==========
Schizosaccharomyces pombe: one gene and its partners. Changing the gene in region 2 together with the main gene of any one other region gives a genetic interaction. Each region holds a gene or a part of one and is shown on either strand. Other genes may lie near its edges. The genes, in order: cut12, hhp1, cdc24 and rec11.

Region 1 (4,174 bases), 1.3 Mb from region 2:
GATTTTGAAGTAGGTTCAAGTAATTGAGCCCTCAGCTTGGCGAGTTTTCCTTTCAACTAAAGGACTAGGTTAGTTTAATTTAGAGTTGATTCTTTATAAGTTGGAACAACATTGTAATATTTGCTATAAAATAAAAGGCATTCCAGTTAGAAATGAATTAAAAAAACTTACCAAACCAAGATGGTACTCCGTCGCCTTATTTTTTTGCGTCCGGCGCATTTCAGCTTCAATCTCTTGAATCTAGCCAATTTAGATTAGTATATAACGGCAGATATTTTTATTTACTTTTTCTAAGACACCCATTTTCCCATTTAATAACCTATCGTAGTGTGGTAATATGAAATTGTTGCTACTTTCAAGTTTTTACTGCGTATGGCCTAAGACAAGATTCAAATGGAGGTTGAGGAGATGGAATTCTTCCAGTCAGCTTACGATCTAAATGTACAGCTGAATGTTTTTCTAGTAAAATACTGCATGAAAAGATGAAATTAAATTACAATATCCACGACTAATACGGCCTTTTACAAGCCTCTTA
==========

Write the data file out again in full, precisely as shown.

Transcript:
Schizosaccharomyces pombe: one gene and its partners. Changing the gene in region 2 together with the main gene of any one other region gives a genetic interaction. Each region holds a gene or a part of one and is shown on either strand. Other genes may lie near its edges. The genes, in order: cut12, hhp1, cdc24 and rec11.

Region 1 (4,174 bases), 1.3 Mb from region 2:
GATTTTGAAGTAGGTTCAAGTAATTGAGCCCTCAGCTTGGCGAGTTTTCCTTTCAACTAAAGGACTAGGTTAGTTTAATTTAGAGTTGATTCTTTATAAGTTGGAACAACATTGTAATATTTGCTATAAAATAAAAGGCATTCCAGTTAGAAATGAATTAAAAAAACTTACCAAACCAAGATGGTACTCCGTCGCCTTATTTTTTTGCGTCCGGCGCATTTCAGCTTCAATCTCTTGAATCTAGCCAATTTAGATTAGTATATAACGGCAGATATTTTTATTTACTTTTTCTAAGACACCCATTTTCCCATTTAATAACCTATCGTAGTGTGGTAATATGAAATTGTTGCTACTTTCAAGTTTTTACTGCGTATGGCCTAAGACAAGATTCAAATGGAGGTTGAGGAGATGGAATTCTTCCAGTCAGCTTACGATCTAAATGTACAGCTGAATGTTTTTCTAGTAAAATACTGCATGAAAAGATGAAATTAAATTACAATATCCACGACTAATACGGCCTTTTACAAGCCTCTTA